Evanston’s Human Services Committee Monday night rejected a subcommittee’s recommendation that the city stop using the Community Animal Rescue Effort to help manage the city’s animal shelter.
Instead the panel voted, on a motion from Alderman Jane Grover, 7th Ward, to have city staff prepare a set of specifications for how the city wants the shelter run and then ask CARE leaders whether they’re willing to operate in accord with those guidelines.
Both members of the subcommittee, aldermen Judy Fiske, 1st Ward, and Mark Tendam, 6th Ward, voted against the proposal, but it carried on a 4-2 vote. Fiske failed to persuade others to join in her suggestion that the city immediately seek proposals from other animal welfare groups to run the shelter.
The new guidelines are to be discussed at a special Human Services Committee meeting at 6 p.m. March 31, and are then scheduled for adoption at the committee’s regular meeting a week later.
The dispute has centered around CARE’s practices in evaluating the behavior of dogs to determine whether they should be euthanized.
Animal Warden Linda Teckler.
While the city’s chief animal warden, Linda Teckler, has always made the final decision about euthanasia, Teckler conceded that — until dissident CARE volunteers raised the concerns about CARE’s practices — she’d heavily relied on the group’s recommendations.
Police Chief Richard Eddington said the department has now stopped euthanizing dogs — “but somebody has to evaluate the dogs.”
“At the center of the controversy,” Eddington said,”is CARE’s unwillingness to modify that evaluation process.”
“There has been more than ample time for them to do so,” Eddington added, “and there seems to be an unwillingness to deviate from the current path they’re on”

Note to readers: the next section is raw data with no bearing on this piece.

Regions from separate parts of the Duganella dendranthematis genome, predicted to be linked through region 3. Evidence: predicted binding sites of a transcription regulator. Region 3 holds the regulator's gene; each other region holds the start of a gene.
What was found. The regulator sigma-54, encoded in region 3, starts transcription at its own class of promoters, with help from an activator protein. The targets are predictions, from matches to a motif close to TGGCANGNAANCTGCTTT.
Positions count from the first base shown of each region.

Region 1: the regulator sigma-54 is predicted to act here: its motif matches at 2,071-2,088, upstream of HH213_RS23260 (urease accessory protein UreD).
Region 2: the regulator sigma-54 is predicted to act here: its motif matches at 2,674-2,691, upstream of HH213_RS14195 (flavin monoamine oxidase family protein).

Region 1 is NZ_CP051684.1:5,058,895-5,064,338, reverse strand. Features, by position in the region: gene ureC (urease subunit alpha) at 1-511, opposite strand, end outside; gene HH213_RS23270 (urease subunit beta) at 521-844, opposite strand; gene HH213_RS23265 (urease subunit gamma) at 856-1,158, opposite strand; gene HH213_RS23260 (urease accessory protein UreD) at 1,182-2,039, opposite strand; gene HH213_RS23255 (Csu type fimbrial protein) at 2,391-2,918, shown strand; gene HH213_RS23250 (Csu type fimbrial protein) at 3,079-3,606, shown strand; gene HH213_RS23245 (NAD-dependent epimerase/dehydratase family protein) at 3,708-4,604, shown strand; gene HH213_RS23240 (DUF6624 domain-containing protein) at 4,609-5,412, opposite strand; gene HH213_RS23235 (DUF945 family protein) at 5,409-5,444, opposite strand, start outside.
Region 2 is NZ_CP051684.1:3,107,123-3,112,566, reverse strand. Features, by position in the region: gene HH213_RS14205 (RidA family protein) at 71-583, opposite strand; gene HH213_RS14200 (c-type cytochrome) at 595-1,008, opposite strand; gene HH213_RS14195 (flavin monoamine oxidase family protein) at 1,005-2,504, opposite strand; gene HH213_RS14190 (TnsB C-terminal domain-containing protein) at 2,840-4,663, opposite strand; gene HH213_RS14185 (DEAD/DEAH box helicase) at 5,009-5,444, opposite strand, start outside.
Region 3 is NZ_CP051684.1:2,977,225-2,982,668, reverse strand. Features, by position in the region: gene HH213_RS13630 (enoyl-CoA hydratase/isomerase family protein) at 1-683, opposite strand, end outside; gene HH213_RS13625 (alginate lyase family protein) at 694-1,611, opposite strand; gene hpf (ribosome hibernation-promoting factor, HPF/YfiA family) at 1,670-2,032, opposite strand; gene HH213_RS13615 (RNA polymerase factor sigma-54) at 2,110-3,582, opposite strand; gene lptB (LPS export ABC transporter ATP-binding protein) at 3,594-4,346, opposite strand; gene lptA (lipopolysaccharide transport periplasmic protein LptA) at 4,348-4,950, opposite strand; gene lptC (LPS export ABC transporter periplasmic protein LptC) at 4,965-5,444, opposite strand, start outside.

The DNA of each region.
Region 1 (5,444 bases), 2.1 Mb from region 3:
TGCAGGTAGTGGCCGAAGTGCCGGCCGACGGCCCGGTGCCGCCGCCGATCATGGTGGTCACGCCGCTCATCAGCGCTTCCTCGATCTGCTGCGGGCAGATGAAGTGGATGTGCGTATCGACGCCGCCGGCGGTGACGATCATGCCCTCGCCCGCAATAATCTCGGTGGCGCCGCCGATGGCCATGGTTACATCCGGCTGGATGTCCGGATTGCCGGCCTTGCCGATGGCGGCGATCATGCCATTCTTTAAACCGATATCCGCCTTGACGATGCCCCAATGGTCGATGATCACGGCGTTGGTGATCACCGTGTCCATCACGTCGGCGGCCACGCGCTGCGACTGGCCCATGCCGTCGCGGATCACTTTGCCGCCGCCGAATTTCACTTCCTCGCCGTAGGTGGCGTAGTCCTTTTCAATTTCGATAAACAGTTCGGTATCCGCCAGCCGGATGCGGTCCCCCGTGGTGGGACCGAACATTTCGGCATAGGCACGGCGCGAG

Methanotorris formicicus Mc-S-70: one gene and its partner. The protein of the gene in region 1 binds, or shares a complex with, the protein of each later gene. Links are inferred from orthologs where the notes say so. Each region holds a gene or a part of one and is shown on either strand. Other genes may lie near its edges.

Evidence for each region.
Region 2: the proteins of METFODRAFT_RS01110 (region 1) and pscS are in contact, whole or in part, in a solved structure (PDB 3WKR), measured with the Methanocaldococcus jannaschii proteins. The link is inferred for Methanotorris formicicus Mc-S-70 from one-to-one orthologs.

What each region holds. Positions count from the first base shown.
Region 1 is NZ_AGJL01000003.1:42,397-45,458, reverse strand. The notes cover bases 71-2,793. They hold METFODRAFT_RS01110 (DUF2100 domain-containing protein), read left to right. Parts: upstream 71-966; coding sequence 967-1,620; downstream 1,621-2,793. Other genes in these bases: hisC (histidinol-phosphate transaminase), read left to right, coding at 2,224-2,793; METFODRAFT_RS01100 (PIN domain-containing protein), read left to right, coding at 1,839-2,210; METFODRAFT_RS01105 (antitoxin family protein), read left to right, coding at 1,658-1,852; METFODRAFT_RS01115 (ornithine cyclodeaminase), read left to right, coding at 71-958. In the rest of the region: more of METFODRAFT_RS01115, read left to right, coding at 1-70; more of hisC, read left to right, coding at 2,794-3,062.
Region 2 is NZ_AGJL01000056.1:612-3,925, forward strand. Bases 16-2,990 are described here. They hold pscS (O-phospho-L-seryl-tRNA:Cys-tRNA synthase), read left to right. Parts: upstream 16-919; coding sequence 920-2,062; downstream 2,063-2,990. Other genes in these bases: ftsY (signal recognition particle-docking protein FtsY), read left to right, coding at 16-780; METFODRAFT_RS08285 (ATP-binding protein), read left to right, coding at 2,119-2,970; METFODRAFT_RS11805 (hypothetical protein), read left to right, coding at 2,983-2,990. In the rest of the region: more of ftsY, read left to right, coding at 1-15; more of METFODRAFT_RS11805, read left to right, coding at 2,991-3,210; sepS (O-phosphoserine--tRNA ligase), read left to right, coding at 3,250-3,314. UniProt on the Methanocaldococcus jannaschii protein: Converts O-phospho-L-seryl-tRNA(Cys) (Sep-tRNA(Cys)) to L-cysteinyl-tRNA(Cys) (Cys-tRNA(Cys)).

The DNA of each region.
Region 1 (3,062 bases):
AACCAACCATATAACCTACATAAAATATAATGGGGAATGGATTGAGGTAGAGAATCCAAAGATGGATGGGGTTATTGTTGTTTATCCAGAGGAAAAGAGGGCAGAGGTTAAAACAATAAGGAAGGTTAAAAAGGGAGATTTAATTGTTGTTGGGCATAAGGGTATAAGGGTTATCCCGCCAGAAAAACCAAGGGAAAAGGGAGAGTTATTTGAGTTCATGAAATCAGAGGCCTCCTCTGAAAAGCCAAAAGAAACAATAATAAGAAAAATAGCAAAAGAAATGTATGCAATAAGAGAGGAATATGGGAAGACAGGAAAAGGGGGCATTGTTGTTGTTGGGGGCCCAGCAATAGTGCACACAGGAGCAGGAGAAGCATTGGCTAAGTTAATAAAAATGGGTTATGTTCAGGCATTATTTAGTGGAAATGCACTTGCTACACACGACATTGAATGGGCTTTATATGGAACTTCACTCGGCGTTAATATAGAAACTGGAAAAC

“I don’t know that the relationship” between CARE and the city “is repairable,” he said.
“I’m not the money guy, but operationally the chief animal warden and her helpers and a core of volunteers can maintain operations at the shelter if we suspend our agreement with CARE,” the chief added.
CARE President Linda Gelb.
Linda Gelb, who has been president of CARE for 23 years, said critics have been unclear and inconsistent in their demands.
“We don’t know what you want,” Gelb said, “it’s gone from euthanasia to replacing the board of CARE.”
Gelb voiced fears about liability risks to the group and the city if an animal approved for adoption later bit and seriously injured someone.
“I’d be mortified if one of our dogs hurt someone,” Gelb said, adding that, even so “we adopt out a lot of pit bulls and try to make sure that they are ambassadors for the breed so we don’t hear that one of CARE’s dogs injured somebody.”
Alderman Judy Fiske.
Asked by Alderman Fiske why the group has recently removed “Evanston” from its name, Gelb said CARE has been working on rebranding itself for the last three years.
“We’re talking about expanding to the entire North Shore, not just Evanston,” Gelb said, adding that the group eventually hopes to set up its own separate facility outside of Evanston, since the city only allows animals from Evanston to be held at the shelter.
“We are an independent organization and we want to be able to operate a little more independently,” Gelb said.
Panel would kick CARE to the curb (2/19/14)
Dog lovers snap at each other (2/4/1$)